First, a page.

The order by District Judge Loretta Preska made clear that all churches -- and not just the named plaintiff, Bronx Household of Faith -- will be able to meet in public schools. Unlike her previous order that was to last only 10 days, Preska's latest decision contains no expiration date, meaning it will remain in effect while the case proceeds -- or until a higher court decides differently. City attorneys said they would appeal.
Congregations are attempting to overturn a New York City Department of Education rule that prevents school buildings from being used for "religious worship services."
Preska's decision prevents the city from enforcing the rule against Bronx Household of Faith or "any similarly-situated individual or entity."
"If a rule is unconstitutional, it is unconstitutional as to all similarly-situated parties," Preska wrote.
Preska no doubt had in mind the U.S. Second Circuit Court of Appeals which, after she issued her temporary 10-day order, ruled that it applied only to Bronx Household of Faith. The Second Circuit's decision on Friday, Feb. 17 prevented dozens of churches from meeting in their normal location last Sunday. Churches now are wondering if they'll have a repeat of the previous weekend -- high hopes that are quickly dashed.
Represented by the Alliance Defense Fund, Bronx Household of Faith contends the city's rule amounts to hostility toward churches and a violation of the Free Exercise Clause. An earlier round of decisions that went against NYC churches were based on an examination of the Free Speech and Establishment Clauses, not the Free Exercise Clause. That earlier round of cases ended in 2011 when the U.S. Supreme Court declined to get involved. It appeared churches had reached the end of the legal road until Preska sided with the congregations.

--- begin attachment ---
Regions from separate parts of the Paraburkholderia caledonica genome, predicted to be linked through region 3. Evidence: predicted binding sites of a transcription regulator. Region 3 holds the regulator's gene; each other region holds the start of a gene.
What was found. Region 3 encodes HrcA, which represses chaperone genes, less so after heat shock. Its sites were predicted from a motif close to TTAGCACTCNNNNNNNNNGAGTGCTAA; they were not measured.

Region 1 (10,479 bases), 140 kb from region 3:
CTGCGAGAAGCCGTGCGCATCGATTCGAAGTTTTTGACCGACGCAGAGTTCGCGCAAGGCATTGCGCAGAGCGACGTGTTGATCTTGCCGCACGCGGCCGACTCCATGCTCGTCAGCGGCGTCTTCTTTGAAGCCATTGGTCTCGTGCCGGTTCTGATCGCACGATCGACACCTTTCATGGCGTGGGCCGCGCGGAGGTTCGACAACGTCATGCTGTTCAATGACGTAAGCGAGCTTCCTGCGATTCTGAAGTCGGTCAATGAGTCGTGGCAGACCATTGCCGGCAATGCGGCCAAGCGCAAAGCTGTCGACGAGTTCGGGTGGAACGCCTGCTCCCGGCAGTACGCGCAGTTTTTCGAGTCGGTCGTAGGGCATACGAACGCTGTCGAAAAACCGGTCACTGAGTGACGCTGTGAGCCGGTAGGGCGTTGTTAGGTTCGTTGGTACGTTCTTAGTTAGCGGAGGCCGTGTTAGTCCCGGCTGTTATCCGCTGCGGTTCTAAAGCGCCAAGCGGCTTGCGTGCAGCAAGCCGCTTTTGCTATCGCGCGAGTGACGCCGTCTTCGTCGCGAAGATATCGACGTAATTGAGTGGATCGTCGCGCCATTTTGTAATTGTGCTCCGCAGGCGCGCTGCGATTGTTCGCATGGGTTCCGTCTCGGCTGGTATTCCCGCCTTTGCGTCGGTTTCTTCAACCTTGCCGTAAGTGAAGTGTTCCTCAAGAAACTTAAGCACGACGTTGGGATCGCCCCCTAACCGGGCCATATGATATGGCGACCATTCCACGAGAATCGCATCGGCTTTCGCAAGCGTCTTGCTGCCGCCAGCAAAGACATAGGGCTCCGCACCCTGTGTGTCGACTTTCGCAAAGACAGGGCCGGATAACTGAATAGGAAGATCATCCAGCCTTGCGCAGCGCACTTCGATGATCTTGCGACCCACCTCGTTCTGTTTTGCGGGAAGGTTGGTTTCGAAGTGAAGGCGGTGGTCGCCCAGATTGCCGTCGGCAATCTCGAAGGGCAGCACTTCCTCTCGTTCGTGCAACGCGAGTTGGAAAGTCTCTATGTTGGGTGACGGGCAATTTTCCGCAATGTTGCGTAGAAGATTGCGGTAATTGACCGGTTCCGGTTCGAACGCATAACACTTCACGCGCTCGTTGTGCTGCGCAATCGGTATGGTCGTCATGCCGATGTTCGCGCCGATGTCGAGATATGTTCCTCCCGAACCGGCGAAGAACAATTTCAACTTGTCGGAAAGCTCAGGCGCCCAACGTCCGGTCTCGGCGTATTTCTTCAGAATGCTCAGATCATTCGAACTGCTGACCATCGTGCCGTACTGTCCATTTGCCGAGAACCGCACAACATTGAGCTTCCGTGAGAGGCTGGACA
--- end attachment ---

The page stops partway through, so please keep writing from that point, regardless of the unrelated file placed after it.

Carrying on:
"The city can't single out religious expression and treat it worse than the expression of everybody else," said ADF senior counsel Jordan Lorence. "The court's order allows churches and other religious groups to meet in empty school buildings on weekends just as non-religious groups do while the lawsuit proceeds. The city's view of the First Amendment is wrong, and we intend to continue to demonstrate that in court."
Preska ruled that Bronx Household of Faith likely will succeed in the case and that it "will suffer irreparable harm in the absence of an injunction."
Read the decision online at http://www.adfmedia.org/files/BronxPI.pdf
Michael Foust is associate editor of Baptist Press.
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